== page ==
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Bye-Bye, Great Barrier Reef

Submassive, tabulate and digittate corals growing on the reef slope. This reef is making a steady recovery from successive disturbance. A crown-of-thorns outbreak that ended in 2007 and category 4 cyclone Hamish that passed only 10km to the southeast of this reef in March 2009. 

Old dead corals and sand, the depressing results of past crown-of-thorns starfish outbreaks.
Before and after on the Horseshoe Reef area of the Great Barrier Reef

The Great Barrier Reef – the largest and most iconic coral reef on the planet – has lost more than half its living coral in the last 27 years. And within the next 10 years it will lose half of what now remains.

That’s the finding of the Australian Institute of Marine Science (AIMS), as corals everywhere continue to die from climate change.

The specific causes are warmer oceans, more acid in the water as CO2 gases in the atmosphere are absorbed into the ocean, more powerful hurricanes, and invasions from non-native sea life (in particular the crown-of-thorns starfish) that thrive in the new conditions.

Corals reefs, where more than half the fish in the oceans are birthed, are also being raided by people in the aquarium business. Video from AIMS shows the extent of some of the damage:

The study is published in the Proceedings of the National Academy of Sciences.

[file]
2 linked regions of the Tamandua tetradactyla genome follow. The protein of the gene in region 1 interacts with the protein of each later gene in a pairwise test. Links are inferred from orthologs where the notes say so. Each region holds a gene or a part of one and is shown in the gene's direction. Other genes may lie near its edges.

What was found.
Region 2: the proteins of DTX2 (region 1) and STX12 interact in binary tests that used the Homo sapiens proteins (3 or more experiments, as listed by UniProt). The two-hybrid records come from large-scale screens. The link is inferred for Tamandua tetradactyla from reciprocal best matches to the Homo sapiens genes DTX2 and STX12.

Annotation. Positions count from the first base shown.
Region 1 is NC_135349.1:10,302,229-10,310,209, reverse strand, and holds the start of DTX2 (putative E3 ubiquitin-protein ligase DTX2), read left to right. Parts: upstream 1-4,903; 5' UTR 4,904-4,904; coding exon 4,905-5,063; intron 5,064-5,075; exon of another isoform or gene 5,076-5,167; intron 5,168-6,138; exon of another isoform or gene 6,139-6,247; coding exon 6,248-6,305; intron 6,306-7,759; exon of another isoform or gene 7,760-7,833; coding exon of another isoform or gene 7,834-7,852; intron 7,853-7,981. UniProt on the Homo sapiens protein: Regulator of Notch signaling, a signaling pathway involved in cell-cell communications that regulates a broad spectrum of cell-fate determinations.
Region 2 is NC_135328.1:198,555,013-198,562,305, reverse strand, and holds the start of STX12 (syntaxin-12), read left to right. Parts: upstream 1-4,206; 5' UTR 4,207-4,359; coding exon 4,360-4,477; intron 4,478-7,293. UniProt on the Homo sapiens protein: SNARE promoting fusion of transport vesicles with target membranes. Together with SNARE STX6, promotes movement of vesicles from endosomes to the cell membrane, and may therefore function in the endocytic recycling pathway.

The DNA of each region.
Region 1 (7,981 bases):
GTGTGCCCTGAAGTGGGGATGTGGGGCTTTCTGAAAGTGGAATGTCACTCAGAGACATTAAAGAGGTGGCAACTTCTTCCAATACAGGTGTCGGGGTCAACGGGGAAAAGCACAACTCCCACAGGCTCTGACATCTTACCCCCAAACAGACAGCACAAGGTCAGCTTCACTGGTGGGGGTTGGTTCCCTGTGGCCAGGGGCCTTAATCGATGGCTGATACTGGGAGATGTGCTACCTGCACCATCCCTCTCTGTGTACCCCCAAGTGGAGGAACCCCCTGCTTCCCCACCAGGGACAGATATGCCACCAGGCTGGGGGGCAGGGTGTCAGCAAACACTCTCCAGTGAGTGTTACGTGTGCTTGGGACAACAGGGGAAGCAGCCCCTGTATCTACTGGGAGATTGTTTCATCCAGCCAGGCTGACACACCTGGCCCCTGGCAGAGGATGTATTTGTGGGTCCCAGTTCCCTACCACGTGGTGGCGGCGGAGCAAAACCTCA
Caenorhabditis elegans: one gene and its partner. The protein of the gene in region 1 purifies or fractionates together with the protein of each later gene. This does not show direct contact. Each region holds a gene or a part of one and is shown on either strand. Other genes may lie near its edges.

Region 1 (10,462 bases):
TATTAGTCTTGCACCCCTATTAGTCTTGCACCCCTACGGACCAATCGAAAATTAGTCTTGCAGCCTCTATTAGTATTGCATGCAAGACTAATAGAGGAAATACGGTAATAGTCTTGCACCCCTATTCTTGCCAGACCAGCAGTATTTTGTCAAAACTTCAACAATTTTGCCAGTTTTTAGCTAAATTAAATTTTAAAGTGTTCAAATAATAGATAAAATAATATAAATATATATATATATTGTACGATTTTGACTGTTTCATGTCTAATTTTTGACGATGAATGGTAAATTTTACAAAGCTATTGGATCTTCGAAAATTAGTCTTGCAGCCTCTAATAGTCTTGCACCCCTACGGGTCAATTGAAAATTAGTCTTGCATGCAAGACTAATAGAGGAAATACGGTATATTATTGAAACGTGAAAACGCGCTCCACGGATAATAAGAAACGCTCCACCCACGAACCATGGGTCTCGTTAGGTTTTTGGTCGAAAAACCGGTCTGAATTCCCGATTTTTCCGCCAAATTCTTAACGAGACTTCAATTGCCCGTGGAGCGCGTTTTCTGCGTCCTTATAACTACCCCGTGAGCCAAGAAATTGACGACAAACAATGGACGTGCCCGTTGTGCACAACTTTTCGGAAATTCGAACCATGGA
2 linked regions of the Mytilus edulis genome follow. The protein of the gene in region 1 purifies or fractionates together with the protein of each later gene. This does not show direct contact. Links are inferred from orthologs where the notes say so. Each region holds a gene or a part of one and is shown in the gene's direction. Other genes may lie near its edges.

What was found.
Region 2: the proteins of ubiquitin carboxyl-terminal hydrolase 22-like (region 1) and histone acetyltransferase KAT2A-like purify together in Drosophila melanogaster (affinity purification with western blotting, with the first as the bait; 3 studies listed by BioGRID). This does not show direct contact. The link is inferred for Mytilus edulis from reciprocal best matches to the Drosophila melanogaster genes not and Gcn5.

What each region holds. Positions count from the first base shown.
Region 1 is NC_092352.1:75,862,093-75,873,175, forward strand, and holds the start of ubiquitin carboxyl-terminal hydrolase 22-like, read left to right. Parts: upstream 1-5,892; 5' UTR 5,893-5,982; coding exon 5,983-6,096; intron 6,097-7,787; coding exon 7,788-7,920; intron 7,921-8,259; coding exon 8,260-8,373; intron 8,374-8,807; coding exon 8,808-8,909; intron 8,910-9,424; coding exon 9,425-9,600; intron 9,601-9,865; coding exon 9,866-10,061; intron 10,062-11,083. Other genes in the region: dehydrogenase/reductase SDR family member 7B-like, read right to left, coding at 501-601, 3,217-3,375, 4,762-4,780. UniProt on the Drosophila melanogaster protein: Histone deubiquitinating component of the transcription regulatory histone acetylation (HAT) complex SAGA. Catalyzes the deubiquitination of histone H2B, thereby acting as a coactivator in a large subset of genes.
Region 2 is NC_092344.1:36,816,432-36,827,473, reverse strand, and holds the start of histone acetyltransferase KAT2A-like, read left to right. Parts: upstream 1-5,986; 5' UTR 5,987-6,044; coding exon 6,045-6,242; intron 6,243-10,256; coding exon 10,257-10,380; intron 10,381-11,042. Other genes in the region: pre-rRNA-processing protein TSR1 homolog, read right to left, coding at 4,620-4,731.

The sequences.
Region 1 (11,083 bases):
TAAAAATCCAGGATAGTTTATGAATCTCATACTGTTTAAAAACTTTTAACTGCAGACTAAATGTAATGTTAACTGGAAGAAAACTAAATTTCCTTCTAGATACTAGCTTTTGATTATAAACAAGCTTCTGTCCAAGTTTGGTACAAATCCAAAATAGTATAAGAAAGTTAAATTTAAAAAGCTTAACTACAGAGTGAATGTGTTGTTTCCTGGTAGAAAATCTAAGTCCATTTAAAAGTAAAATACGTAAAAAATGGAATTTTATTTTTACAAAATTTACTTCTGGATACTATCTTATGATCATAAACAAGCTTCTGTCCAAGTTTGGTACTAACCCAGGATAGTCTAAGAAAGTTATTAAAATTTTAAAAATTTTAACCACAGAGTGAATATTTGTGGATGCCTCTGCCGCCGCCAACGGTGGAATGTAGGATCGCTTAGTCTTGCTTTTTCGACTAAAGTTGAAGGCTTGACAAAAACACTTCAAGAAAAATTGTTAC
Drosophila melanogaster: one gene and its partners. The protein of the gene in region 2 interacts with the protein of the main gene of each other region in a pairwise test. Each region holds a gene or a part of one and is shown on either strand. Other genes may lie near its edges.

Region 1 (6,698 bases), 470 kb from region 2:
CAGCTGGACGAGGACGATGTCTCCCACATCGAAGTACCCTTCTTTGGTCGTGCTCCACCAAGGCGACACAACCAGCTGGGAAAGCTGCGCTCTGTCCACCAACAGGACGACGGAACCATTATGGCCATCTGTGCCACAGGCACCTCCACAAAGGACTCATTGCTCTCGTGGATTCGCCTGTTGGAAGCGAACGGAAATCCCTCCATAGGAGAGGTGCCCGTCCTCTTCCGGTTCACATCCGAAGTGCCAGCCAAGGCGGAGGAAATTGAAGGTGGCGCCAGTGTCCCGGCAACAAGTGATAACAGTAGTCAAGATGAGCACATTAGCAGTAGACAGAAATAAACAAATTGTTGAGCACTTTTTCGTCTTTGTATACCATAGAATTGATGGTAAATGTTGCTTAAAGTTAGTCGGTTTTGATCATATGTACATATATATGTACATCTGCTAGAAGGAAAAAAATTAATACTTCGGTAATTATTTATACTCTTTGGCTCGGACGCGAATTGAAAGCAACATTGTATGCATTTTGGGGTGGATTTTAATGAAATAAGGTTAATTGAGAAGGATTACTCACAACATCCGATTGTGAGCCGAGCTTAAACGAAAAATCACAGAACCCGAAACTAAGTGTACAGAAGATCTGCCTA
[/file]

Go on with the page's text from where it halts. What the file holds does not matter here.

David Curnick of the Zoological Society of London told The Guardian the future of the Reef lies partly in human hands.

“We can achieve better water quality, we can tackle the challenge of crown-of-thorns, and we can continue to work to ensure the resilience of the reef to climate change is enhanced. However, its future also lies with the global response to reducing carbon dioxide emissions.

He added that what we’re seeing now is just the beginning of the damage that’s now unavoidable.

“The coral decline revealed by this study – shocking as it is – has happened before the most severe impacts of ocean warming and acidification associated with climate change have kicked in, so we undoubtedly have more challenges ahead.”


The McDonald Reef region before . . . and after:  (Photos by AIMS.)


Scientists say that the key to slowing the demise of the corals is to stop spewing greenhouse gases into the atmosphere.

“International efforts to cap and reduce CO2 emissions are equally critical and must occur at the same time as cleaning up local impacts,” said Les Kaufman, a marine biologist at Boston University who says the corals can still be saved. “The problem is entirely soluble through concerted effort over this and the following two or three generations. There is absolutely no excuse for failure to do this, and if we do fail our generation will forever be remembered for unimaginable, unforgivable stupidity and sloth.”